UN Secretary-General António Guterres said that the 2021 Intergovernmental Panel on Climate Change (IPCC) report was “a code red for humanity. The alarm bells are deafening, and the evidence is irrefutable”. It is clear to all that the planet is in a climate crisis, but what is less well known is that there is also an oceans crisis. In particular, Africa faces devastating consequences if it does not implement sustainable blue economic policies very soon.
When we see clear-cutting of forests or strip mining of large areas, most of us want a call to action. Many of us feel that these activities are not sustainable and support policies to restrict them. Unfortunately, equally disturbing practices take place in the deep seas and most of us are not even aware of them. For example, more than half of all key marine biodiversity areas are not protected; ocean dead zones (areas that lack enough oxygen to support marine life) are rising at an alarming rate, from 400 in 2008 to some 700 in 2019; and less than 2% of national research budgets are allocated for marine science.
Africa is losing precious mangrove areas (vital for marine nurseries). The cold Benguela Current that flows along the southwest African coast from South Africa to Angola, provides essential nutrients for fish production in those countries. Should that current warm up due to climate change, Namibia’s fishing industry will be in jeopardy. Illegal, unreported and unregulated fishing is all too common and most countries in Africa find it hard to enforce their maritime laws.
Until recently, the world’s coastal and marine areas have been thought of as limitless resources and places to store our waste. The results have ranged from degraded coastal habitats, marine pollution, negative impacts from man-made climate change and overfishing. According to the UN Food and Agriculture Organization (FAO), some 57% of the world’s fish stocks are fully exploited and another 30% are over-exploited. This is important as marine fisheries generally contribute some US$ 270 b annually to the world economy, according to the FAO. Clearly, our current uses of “the blue economy” are not sustainable.
Of the 17 UN Sustainable Development Goals, goal Number 14 (Life Below Water) is the least funded. Only 0.01% of Official Development Assistance (ODA) directed toward SDGs goes toward this goal, and even private investment and funding from philanthropic organizations comes in at just over half of one per cent (0.56%) of SDG funding, grossly inadequate to meet Africa’s blue economy needs. It is vital that the international community face up to the code red challenges of Africa’s blue economy to scale up the flow of finance toward this challenge and roll out innovative finance mechanisms such as blue bonds where appropriate.
The blue economy “movement” was strengthened by the African Union’s adoption of the 2050 Africa Integrated Maritime Strategy in 2012 and is being taken forward through the AU’s Africa Blue Economy Strategy, adopted in 2020. Indeed, the African Union has correctly called the blue economy the “new frontier of the African Renaissance”. This is key as 37 nations in Africa have coasts and some 90% of the region’s trade is conducted by sea. Maritime zones under African jurisdiction total over 10 million square kilometres with vast potential for off-shore and deep-sea mineral exploitation. Clearly coastal and marine resources will play essential roles as a source of food, energy, and economic development for the foreseeable future.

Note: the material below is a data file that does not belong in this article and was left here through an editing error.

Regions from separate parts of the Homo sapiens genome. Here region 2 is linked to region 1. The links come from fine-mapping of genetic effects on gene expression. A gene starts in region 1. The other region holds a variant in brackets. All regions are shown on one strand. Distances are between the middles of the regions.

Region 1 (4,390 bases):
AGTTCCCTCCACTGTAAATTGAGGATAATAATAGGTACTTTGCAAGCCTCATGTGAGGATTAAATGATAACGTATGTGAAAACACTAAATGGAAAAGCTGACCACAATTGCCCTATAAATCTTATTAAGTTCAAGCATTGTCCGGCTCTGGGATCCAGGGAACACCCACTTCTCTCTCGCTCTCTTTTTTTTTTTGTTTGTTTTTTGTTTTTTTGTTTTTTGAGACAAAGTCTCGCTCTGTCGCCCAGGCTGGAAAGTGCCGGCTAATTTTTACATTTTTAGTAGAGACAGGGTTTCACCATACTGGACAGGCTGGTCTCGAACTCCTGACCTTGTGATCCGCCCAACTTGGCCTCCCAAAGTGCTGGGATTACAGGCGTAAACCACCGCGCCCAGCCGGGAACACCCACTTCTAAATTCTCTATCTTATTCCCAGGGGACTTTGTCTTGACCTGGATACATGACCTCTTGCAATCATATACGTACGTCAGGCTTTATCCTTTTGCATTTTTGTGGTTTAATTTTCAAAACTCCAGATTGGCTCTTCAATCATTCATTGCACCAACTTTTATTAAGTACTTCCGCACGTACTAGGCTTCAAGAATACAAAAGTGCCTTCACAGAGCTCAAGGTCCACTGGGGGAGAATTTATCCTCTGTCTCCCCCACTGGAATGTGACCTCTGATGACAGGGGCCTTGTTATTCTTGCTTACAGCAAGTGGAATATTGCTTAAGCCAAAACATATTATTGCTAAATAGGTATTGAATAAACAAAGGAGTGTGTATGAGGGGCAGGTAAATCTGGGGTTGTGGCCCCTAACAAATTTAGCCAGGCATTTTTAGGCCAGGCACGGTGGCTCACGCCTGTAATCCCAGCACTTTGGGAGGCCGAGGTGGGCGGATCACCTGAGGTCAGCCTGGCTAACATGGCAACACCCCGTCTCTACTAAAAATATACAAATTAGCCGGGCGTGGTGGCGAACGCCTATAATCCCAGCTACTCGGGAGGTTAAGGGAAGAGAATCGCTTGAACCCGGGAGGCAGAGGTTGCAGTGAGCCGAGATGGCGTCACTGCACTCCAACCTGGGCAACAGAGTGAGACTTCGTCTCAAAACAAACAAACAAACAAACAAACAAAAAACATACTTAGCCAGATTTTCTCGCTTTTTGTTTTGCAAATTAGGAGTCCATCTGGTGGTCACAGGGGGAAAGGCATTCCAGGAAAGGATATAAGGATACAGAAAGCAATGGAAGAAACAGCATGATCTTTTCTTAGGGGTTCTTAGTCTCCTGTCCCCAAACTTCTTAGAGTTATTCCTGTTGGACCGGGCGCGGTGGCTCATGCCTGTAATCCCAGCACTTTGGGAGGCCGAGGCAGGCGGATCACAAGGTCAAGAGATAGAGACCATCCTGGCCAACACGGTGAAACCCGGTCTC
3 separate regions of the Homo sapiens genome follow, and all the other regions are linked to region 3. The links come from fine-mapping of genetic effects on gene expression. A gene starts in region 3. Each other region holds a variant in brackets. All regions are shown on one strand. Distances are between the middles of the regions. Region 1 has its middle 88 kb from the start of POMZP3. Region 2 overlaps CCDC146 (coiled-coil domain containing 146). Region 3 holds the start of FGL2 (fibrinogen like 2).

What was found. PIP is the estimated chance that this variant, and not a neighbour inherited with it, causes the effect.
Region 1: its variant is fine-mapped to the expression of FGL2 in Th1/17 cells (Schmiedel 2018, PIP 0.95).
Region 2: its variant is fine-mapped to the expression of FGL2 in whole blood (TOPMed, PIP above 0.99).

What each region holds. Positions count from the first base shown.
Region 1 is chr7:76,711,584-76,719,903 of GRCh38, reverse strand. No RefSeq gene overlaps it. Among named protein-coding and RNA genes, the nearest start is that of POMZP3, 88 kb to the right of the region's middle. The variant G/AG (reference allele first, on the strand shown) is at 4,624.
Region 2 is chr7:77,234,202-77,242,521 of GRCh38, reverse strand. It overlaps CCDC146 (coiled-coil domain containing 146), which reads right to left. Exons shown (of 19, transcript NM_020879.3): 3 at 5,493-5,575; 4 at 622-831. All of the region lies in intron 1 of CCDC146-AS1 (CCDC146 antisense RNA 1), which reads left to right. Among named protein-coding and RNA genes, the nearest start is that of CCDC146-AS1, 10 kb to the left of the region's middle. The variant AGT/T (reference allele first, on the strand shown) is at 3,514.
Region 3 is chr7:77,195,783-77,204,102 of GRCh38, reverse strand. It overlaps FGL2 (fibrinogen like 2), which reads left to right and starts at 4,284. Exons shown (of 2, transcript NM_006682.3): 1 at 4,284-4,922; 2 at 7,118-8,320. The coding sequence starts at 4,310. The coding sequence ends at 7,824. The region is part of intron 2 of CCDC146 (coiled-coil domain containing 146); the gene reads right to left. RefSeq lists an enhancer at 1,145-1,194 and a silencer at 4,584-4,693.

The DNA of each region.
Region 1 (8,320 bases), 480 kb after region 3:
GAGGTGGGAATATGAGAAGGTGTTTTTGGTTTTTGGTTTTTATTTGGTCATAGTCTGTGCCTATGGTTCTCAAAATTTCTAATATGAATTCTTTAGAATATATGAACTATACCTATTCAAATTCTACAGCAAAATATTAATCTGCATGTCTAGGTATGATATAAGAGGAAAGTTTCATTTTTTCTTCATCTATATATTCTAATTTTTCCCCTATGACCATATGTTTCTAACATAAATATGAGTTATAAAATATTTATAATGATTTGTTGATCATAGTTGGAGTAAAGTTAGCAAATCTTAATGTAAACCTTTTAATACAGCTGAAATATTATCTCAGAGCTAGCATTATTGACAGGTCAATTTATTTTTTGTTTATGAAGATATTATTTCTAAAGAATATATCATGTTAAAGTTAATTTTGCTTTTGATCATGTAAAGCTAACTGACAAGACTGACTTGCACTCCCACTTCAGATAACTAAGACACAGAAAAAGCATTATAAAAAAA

The blue economy shows much promise, including finding ways to pursue a low carbon path of economic development that would include creating employment opportunities and reducing poverty. Indeed, the World Bank believes that “blue growth, or environmentally sustainable economic growth based on the oceans, is a strategy of sustaining economic growth and job creation necessary to reduce poverty in the face of worsening resource constraints and climate crisis.”
Given the high stakes, it is essential that Africa’s blue economy policies and goals be expanded. Just as sustainable development green initiatives show promise, so too could blue economy projects and activities. It is imperative that all states adopt strategies to achieve enhanced wealth and wellbeing from the oceans in the coming years. Whether blue economy outcomes will live up to their promise is another matter.
There is little doubt that short term gains will be made from, for example, increased aquaculture and advances in fishing technologies. Yet the long-term sustainability of these endeavours will require concerted effort and significant political will. Finally, as many of the challenges such as marine pollution or maritime security respect no borders, African countries will have to find more ways to boost regional cooperation to find solutions.
Please join us on 30 March 2022 at 1 pm for a symposium on Africa’s Blue Economy which will provide new and innovative ways of looking at Africa’s blue economy and how to change Code Red to Code Blue. This event is jointly organised by SOAS Department of Economics, SOAS Centre for Global Finance, SOAS Centre of African Studies, The Royal African Society, and The Blue Economy Research Institute (University of Seychelles). Please register here.
Professor Donald L Sparks is a visiting Fulbright Scholar at SOAS, Emeritus Professor of International Economics at the Citadel in Charleston, SC and Visiting Professor of International Economics at the Management Center Innsbruck, Austria. He is the Director of the Charleston Council for International Visitors. He received his MA and PhD at the School of Oriental and African Studies and his BA from the George Washington University.